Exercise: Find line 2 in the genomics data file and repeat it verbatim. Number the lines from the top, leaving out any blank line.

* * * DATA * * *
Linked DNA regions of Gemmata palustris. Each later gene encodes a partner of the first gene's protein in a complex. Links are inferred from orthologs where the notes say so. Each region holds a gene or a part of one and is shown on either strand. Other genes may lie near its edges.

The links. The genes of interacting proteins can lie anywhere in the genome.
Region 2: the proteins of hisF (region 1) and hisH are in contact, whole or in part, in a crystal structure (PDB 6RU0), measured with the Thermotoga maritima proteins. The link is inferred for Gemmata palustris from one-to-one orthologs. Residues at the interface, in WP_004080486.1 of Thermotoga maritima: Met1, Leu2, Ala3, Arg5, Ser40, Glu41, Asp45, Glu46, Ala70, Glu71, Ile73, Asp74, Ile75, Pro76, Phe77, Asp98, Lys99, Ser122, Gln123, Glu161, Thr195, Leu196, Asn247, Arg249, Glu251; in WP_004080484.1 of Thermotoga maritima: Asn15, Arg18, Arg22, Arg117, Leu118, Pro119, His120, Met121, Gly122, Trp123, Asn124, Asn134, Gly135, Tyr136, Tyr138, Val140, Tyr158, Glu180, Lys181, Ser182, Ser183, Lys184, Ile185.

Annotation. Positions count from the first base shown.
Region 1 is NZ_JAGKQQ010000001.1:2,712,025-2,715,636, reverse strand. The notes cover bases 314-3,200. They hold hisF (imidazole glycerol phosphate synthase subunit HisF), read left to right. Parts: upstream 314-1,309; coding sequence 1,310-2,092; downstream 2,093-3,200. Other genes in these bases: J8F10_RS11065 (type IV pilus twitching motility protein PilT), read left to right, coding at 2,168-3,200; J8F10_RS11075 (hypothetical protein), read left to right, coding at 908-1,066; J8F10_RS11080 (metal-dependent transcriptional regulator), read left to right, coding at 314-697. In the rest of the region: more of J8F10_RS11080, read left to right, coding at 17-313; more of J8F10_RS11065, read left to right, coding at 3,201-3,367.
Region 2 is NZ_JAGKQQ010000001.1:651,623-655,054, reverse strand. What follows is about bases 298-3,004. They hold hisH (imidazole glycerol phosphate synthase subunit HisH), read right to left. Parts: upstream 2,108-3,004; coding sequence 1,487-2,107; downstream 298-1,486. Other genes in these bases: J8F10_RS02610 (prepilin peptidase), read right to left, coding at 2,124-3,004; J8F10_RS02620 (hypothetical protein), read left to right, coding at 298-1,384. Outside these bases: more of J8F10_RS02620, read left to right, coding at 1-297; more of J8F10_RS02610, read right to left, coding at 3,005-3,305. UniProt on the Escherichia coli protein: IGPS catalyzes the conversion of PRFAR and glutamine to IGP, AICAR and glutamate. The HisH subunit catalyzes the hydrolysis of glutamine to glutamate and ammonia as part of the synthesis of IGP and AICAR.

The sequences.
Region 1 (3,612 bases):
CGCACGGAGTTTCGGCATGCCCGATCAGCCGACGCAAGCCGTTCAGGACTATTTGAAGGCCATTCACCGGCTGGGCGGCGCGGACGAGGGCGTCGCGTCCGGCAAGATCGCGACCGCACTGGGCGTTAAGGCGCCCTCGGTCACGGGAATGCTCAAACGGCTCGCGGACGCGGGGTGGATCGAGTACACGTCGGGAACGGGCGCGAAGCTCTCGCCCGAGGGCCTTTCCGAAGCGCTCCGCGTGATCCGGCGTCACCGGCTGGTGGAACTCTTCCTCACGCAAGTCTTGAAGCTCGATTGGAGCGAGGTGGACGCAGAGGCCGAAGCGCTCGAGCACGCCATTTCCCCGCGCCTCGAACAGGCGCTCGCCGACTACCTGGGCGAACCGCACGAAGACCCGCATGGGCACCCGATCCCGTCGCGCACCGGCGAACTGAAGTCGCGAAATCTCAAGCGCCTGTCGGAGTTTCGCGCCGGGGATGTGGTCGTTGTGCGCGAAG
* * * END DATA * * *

The links. The genes of interacting proteins can lie anywhere in the genome.